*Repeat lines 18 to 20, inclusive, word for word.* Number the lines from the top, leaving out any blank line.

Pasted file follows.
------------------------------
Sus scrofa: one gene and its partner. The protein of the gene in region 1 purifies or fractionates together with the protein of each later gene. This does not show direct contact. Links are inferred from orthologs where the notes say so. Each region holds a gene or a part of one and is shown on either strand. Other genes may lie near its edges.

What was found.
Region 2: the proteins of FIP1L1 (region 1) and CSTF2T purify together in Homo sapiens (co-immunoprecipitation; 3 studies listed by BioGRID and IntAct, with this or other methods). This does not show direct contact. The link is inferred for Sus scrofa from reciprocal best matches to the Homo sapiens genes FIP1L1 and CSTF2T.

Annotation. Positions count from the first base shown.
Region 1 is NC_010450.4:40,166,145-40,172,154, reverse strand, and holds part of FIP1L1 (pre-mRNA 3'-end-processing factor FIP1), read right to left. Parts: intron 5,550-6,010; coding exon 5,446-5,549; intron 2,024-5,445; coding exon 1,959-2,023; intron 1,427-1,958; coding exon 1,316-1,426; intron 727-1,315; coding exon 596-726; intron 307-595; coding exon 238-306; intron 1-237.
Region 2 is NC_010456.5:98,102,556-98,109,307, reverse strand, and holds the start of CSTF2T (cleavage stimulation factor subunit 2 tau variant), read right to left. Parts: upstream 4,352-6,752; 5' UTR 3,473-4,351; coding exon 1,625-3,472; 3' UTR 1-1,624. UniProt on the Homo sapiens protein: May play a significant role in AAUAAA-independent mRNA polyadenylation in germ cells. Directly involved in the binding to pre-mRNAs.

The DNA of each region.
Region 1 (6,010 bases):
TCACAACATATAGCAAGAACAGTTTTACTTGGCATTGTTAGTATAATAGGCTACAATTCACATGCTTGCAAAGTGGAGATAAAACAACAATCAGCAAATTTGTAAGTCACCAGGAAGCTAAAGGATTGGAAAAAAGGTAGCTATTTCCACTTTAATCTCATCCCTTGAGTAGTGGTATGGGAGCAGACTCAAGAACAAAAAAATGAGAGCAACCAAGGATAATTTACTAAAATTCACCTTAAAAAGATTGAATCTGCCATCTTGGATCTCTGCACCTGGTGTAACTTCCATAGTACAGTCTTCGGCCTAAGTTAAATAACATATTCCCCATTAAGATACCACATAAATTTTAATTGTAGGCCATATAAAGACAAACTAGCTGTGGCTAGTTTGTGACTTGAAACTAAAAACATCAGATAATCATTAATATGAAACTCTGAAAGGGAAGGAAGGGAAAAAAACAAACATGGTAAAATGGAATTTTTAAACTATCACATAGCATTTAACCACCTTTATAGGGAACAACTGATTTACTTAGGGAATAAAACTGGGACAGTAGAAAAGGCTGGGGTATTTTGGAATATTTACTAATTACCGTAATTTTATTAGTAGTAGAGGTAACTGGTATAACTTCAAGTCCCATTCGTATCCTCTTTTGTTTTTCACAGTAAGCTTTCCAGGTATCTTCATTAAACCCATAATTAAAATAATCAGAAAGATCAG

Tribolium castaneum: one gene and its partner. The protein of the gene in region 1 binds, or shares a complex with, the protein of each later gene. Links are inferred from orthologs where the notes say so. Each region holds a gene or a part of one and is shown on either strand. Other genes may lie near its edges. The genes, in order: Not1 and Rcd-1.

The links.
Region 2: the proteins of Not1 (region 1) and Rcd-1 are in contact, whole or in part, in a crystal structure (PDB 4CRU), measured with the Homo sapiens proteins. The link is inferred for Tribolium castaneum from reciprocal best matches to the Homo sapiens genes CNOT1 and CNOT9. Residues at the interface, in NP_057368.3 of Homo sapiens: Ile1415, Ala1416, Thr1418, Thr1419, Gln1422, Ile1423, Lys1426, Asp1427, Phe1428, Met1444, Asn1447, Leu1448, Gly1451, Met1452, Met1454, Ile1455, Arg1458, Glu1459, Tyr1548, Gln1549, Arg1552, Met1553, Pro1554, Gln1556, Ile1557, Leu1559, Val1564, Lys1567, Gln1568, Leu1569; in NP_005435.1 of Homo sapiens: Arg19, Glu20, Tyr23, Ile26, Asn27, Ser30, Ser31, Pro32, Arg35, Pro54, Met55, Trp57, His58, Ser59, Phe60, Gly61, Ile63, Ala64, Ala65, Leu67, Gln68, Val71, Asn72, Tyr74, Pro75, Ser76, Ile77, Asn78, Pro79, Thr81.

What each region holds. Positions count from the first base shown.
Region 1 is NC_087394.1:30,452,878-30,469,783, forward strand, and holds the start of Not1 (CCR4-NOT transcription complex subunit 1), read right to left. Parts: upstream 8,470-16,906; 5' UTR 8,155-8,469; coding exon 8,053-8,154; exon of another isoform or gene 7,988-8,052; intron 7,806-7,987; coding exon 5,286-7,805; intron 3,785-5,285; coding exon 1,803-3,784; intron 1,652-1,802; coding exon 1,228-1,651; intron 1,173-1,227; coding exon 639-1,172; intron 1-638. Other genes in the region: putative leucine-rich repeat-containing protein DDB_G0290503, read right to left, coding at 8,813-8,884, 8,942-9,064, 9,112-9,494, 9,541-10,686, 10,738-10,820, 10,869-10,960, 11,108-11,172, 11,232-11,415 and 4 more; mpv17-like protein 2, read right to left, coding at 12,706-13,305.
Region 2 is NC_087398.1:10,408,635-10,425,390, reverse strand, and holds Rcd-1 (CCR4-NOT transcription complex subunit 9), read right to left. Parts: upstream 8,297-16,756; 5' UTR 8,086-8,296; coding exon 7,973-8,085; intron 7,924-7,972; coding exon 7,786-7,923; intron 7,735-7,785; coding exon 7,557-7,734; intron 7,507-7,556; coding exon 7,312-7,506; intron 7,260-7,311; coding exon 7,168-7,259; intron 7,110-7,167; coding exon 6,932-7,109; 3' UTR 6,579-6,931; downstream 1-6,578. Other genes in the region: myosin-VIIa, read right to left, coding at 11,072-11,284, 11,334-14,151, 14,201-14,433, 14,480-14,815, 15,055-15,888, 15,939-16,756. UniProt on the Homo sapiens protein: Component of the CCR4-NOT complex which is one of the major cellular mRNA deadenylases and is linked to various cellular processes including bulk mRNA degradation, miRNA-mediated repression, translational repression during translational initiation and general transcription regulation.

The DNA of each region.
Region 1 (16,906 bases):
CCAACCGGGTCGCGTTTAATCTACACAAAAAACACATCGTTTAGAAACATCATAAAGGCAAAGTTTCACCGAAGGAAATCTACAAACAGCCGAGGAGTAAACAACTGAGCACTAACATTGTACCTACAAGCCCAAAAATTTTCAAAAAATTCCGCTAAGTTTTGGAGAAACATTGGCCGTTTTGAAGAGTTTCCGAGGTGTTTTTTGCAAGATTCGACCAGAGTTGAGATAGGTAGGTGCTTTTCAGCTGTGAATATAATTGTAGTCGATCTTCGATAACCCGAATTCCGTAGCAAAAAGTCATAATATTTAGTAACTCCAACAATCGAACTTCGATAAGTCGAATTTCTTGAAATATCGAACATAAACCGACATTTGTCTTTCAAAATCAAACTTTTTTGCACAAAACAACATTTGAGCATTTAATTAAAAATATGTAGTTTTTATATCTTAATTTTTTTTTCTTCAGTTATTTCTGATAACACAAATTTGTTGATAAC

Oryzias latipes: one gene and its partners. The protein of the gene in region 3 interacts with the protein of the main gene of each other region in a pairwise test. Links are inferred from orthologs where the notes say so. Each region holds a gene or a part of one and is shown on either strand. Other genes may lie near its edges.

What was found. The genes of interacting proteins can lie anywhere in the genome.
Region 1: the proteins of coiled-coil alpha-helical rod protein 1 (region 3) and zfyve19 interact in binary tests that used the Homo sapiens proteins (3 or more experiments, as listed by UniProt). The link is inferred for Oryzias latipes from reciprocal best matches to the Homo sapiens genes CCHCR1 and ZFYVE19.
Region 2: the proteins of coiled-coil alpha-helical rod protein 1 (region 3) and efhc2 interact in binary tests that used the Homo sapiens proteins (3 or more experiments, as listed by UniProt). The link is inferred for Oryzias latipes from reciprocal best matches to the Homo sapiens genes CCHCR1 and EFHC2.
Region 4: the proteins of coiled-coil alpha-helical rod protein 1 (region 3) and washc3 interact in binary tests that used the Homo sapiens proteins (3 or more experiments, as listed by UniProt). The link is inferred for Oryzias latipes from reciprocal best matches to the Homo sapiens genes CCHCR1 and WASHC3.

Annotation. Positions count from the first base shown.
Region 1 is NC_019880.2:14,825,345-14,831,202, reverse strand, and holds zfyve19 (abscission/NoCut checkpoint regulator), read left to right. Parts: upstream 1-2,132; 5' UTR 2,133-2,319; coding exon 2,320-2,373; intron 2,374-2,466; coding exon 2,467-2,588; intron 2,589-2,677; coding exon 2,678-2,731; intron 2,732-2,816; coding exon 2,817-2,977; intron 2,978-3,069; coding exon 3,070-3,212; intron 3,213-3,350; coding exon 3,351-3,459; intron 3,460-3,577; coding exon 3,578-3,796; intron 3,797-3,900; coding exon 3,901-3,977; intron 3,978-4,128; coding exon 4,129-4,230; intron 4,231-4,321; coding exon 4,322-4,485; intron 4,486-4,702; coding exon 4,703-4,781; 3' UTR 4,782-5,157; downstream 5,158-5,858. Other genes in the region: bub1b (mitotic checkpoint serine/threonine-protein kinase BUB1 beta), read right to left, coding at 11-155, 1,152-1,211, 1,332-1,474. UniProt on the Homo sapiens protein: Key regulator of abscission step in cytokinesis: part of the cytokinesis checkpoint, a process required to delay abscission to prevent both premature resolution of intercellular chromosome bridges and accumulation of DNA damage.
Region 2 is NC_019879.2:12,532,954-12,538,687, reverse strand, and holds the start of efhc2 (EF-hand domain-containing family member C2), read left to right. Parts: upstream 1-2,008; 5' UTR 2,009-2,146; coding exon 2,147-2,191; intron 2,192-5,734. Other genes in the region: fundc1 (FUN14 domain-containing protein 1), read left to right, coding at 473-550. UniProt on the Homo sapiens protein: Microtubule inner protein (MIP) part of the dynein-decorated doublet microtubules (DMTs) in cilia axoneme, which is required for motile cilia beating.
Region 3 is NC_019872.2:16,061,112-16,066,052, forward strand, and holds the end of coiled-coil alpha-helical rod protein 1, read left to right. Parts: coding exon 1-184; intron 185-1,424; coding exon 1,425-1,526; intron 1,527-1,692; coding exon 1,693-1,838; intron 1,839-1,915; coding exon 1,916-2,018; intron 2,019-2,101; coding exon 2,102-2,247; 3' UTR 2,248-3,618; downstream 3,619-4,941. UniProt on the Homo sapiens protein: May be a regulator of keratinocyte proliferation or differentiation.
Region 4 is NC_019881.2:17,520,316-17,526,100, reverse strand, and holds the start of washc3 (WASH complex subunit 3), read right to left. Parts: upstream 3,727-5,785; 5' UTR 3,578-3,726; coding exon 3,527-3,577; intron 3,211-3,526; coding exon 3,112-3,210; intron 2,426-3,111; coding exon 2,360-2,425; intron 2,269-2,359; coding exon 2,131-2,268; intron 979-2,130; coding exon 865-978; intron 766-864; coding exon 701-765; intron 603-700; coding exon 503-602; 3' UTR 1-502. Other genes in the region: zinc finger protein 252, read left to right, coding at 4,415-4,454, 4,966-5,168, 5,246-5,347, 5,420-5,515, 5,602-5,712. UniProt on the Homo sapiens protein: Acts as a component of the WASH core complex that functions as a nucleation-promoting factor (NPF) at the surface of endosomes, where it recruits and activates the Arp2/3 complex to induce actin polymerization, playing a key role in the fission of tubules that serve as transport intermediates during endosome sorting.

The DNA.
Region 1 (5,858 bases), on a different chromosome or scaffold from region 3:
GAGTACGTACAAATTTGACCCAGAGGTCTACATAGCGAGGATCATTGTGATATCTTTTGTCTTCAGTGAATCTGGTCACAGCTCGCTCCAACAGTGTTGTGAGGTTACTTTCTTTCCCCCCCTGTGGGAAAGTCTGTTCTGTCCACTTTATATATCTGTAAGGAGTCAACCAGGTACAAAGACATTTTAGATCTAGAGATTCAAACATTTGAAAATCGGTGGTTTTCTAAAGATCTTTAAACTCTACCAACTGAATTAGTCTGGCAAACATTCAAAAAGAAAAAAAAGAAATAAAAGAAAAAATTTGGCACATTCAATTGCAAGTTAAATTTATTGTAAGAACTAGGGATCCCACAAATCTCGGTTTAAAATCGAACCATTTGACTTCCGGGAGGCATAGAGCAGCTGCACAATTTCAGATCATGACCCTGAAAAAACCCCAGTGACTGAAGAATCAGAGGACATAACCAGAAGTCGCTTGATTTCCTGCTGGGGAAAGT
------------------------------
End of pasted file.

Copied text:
CCAACCGGGTCGCGTTTAATCTACACAAAAAACACATCGTTTAGAAACATCATAAAGGCAAAGTTTCACCGAAGGAAATCTACAAACAGCCGAGGAGTAAACAACTGAGCACTAACATTGTACCTACAAGCCCAAAAATTTTCAAAAAATTCCGCTAAGTTTTGGAGAAACATTGGCCGTTTTGAAGAGTTTCCGAGGTGTTTTTTGCAAGATTCGACCAGAGTTGAGATAGGTAGGTGCTTTTCAGCTGTGAATATAATTGTAGTCGATCTTCGATAACCCGAATTCCGTAGCAAAAAGTCATAATATTTAGTAACTCCAACAATCGAACTTCGATAAGTCGAATTTCTTGAAATATCGAACATAAACCGACATTTGTCTTTCAAAATCAAACTTTTTTGCACAAAACAACATTTGAGCATTTAATTAAAAATATGTAGTTTTTATATCTTAATTTTTTTTTCTTCAGTTATTTCTGATAACACAAATTTGTTGATAAC

Oryzias latipes: one gene and its partners. The protein of the gene in region 3 interacts with the protein of the main gene of each other region in a pairwise test. Links are inferred from orthologs where the notes say so. Each region holds a gene or a part of one and is shown on either strand. Other genes may lie near its edges.

What was found. The genes of interacting proteins can lie anywhere in the genome.